Stacy and I drank a few coffee samples while our tour guide, who is also in charge of marketing for the organization, chatted away about coffee and everything to do with it. We hit it off well with our guide, whose name was also Stacy, so we ended up enjoying an extremely leisurely and informative tour. We walked down to the coffee plants and tasted coffee cherry, then went to the roasting room to watch as one lady had the job of roasting, taste testing, and packaging every single bag of Hula Daddy Coffee.
Hula Daddy is a boutique coffee farm in that they specialize in putting out an amazing product, but not necessarily mass producing it. The focus is on putting out the best product that they possibly can, and that has paid off – a few Hula Daddy coffees are among some of the the highest rated in the world. The Hula Daddy “Kona Sweet” is rated as a 97, which is extremely high on the coffee rating scale, for those of you that have no idea what this means. In fact, no coffee in the world has been given higher than 97, and there are only a handful that have achieved this rating.
On the Big Island, the coffee growing season runs from February to July, and the harvest goes from August to January. For those of you that know anything about farming, a 6 month long harvest is ridiculous! They have pickers at work every single day during the harvest season. Hula Daddy does things differently from many coffee farms in that they actually hand sort the coffee cherry after it is picked. Any cherry that is over-ripe or under-ripe is discarded and actually sold to another company. The defective cherry is still 100% Kona coffee, it just isn’t necessarily something Hula Daddy would put their name on. This means that every Hula Daddy coffee bean is roasted evenly and to perfection.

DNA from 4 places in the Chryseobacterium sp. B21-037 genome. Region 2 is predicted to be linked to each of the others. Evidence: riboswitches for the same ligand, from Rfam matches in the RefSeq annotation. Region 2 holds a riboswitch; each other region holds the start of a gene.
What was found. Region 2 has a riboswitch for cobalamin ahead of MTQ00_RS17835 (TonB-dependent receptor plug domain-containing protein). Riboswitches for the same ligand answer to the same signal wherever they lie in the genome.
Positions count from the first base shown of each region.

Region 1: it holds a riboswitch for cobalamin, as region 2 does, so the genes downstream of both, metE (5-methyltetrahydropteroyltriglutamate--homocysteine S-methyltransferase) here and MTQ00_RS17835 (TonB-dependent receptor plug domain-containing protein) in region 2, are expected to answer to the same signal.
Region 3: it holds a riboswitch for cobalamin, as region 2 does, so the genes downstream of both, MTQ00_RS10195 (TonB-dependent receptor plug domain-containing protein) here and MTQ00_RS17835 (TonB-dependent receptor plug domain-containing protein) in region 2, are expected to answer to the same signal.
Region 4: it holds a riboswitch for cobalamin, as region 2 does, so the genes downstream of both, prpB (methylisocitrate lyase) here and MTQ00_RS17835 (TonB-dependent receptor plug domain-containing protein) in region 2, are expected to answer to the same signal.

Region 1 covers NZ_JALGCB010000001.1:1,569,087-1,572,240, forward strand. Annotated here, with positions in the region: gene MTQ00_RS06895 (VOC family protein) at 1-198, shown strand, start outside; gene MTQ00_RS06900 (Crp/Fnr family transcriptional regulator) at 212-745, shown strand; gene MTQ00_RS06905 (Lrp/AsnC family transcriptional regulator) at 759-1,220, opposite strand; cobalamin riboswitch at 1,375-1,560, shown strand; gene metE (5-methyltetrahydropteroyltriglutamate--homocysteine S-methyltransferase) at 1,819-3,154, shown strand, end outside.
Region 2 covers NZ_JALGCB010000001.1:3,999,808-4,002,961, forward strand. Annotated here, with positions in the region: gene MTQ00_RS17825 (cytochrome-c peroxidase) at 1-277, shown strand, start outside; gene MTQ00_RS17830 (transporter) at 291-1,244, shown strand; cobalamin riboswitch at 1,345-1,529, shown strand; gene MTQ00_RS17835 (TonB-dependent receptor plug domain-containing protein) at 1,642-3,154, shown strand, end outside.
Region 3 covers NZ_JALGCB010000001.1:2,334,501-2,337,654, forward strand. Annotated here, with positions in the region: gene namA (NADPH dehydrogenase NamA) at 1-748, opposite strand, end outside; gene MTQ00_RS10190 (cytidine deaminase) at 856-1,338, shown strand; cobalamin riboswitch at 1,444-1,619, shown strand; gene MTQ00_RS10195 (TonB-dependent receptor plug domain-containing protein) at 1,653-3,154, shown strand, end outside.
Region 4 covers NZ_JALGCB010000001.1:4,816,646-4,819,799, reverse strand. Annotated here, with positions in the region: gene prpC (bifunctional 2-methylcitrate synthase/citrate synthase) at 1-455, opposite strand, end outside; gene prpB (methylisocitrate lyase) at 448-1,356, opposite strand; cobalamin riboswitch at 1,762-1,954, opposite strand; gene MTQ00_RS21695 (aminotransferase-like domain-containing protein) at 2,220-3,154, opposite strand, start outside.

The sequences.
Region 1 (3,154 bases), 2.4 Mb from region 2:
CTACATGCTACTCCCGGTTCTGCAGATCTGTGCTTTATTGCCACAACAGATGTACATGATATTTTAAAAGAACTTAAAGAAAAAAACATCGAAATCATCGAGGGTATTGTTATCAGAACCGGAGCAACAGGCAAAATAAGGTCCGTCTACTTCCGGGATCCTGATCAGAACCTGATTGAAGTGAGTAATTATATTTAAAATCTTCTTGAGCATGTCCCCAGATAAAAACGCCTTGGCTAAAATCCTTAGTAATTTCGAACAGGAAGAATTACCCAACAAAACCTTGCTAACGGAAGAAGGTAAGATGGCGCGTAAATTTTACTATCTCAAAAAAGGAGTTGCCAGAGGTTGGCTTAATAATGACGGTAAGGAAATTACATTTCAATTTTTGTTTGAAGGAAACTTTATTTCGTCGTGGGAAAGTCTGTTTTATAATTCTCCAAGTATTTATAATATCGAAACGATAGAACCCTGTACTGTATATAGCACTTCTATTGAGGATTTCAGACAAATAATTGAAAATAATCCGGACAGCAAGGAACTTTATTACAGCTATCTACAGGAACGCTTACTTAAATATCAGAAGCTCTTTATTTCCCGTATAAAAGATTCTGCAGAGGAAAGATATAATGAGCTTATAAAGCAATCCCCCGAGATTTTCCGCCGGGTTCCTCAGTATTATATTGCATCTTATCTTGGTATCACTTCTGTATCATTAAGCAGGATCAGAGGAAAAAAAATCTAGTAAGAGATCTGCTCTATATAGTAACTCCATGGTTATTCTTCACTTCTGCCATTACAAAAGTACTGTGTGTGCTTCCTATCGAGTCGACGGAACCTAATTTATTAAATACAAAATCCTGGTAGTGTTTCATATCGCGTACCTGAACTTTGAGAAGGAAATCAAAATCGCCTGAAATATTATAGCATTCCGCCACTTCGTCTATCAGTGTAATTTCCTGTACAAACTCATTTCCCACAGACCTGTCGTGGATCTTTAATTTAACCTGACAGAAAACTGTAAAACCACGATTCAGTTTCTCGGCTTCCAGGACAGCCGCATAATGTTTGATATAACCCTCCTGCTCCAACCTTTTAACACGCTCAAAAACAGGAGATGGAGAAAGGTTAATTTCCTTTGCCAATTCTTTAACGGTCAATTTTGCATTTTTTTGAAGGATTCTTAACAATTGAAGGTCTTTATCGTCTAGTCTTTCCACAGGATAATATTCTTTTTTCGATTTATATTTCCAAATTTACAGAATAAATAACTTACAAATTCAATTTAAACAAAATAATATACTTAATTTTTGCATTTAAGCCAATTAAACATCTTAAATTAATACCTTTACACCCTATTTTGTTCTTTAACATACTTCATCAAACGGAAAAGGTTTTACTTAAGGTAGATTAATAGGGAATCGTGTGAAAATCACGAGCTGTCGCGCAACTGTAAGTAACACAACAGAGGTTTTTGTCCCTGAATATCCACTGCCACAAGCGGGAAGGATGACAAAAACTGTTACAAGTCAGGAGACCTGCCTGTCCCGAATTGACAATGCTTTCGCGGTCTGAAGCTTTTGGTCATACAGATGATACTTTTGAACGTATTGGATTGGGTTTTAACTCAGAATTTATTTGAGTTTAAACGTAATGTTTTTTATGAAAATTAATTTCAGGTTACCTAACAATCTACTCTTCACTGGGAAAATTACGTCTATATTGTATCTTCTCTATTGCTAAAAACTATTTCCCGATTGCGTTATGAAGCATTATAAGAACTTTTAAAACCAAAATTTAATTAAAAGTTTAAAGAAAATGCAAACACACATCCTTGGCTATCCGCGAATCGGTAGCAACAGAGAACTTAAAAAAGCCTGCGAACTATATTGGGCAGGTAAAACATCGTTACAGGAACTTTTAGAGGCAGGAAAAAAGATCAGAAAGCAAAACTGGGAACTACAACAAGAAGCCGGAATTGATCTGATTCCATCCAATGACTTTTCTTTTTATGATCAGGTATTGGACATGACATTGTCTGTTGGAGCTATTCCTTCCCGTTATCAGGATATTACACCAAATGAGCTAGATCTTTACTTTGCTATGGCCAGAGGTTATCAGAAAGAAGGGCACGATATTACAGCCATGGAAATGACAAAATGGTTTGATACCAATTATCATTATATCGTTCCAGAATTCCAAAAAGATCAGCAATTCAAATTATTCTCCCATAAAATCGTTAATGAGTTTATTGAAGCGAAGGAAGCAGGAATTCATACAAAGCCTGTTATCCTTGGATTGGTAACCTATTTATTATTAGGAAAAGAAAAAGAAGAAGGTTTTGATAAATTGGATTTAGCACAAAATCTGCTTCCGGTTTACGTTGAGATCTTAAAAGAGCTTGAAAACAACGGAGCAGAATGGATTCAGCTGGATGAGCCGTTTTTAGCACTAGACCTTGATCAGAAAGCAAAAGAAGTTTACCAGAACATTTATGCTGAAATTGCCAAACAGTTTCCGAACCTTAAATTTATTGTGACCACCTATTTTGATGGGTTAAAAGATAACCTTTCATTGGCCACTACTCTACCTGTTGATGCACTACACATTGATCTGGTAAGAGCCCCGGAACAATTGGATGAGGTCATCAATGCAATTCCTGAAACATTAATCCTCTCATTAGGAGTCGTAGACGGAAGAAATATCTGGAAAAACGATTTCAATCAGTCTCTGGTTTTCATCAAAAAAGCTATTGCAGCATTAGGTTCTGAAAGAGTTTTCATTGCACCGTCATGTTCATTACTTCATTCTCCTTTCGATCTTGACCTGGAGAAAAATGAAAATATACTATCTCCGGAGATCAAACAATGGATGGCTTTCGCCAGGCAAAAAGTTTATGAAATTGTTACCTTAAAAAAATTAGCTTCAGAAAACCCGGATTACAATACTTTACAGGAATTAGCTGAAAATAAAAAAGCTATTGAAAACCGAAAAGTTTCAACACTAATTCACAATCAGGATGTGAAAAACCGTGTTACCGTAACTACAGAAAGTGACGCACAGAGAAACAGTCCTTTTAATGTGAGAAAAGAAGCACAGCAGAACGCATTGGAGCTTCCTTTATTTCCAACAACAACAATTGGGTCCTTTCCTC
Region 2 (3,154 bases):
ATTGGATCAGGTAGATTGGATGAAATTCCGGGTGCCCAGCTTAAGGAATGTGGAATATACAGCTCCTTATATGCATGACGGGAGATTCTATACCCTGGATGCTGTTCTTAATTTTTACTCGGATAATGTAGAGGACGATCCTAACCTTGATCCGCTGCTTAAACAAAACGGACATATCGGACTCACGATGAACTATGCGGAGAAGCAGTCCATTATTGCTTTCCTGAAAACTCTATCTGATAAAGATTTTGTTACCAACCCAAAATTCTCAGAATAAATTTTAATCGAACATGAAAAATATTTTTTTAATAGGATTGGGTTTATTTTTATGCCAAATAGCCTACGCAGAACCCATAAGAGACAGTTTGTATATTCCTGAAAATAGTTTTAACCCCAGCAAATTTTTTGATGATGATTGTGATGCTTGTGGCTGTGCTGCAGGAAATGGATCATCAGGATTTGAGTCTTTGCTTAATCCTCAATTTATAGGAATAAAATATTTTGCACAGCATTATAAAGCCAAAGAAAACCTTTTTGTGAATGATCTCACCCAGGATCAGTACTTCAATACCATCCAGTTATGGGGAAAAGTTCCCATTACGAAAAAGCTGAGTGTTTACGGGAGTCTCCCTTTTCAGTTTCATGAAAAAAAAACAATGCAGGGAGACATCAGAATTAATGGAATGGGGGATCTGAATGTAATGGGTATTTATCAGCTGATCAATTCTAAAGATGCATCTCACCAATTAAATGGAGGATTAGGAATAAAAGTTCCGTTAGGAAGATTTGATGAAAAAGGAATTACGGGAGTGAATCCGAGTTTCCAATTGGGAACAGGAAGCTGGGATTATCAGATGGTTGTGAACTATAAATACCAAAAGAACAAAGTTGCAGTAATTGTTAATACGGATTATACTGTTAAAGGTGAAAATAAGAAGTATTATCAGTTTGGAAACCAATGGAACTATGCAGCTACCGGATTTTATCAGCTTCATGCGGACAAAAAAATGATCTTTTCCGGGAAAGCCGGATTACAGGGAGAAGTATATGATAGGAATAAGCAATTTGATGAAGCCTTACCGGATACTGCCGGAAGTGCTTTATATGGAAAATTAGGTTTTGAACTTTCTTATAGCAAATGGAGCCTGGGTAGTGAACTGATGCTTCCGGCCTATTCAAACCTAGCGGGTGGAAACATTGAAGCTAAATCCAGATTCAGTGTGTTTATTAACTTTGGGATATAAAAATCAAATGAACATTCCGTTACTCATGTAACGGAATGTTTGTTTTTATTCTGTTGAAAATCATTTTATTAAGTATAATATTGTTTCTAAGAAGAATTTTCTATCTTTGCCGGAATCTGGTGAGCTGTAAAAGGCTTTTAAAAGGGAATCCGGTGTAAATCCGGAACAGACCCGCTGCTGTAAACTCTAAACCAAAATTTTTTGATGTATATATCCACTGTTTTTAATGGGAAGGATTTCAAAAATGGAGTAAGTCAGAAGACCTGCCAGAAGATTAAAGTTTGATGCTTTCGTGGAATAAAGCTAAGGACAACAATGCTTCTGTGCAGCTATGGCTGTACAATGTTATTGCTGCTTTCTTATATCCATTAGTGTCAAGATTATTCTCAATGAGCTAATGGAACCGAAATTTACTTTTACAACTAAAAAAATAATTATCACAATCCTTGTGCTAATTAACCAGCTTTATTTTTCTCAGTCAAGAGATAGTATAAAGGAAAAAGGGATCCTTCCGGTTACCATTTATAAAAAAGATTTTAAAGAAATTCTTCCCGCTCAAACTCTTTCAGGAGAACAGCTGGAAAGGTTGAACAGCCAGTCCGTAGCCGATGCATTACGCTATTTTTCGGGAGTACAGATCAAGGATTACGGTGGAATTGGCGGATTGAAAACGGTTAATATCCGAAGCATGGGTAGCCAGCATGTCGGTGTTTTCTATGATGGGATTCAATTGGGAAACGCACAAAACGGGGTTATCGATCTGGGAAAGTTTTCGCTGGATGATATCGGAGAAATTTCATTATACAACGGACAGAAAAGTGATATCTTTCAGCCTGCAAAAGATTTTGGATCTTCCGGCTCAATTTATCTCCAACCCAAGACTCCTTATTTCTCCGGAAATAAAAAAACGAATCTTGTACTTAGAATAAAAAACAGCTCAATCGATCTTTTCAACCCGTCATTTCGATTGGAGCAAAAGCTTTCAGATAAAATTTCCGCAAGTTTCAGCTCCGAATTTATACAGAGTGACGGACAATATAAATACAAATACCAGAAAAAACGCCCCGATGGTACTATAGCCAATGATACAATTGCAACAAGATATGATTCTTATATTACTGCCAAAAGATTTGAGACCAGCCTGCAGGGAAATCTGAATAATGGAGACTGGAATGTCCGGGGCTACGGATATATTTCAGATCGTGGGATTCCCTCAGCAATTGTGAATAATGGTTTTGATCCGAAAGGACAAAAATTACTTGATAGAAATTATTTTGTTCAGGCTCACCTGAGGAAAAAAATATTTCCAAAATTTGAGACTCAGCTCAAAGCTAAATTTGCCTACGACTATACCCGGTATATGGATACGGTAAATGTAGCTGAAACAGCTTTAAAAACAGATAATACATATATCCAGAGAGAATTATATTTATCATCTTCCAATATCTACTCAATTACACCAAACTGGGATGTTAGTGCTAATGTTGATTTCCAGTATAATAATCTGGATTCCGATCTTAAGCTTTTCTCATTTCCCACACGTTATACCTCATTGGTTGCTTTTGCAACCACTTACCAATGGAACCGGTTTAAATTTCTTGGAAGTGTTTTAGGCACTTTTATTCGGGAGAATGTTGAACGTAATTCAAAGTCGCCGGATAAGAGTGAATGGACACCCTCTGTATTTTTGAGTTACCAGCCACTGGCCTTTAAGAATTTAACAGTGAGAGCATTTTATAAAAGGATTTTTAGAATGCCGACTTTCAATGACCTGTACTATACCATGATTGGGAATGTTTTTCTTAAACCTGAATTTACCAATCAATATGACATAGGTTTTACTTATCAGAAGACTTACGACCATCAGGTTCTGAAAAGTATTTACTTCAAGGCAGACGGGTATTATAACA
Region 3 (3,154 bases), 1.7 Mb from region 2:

After we were finished wandering around the Place of Refuge, we went to a popular snorkelling spot near there and got into the water. Despite the fact that it was “cold” out (Stacy’s word, not mine), it was lovely in the water. There were lots of fish and the water was quite warm, especially around all the coral. This was a beautiful spot to snorkel. Here is a view of the Place of Refuge from this area.
After we were done in the water, we got back into the car and made a stop on Ali’i Drive for a drink on the way home. This was the view we were treated to at the bar. What a way to end the day!
There were so many amazing things about today, but I think my favourite part of it all was how very educational it all was – and I love how much I was able to regurgitate in this blog post! I learned so many interesting things and heard so many captivating stories that I am happy I was able to share at least some of this knowledge with all of you.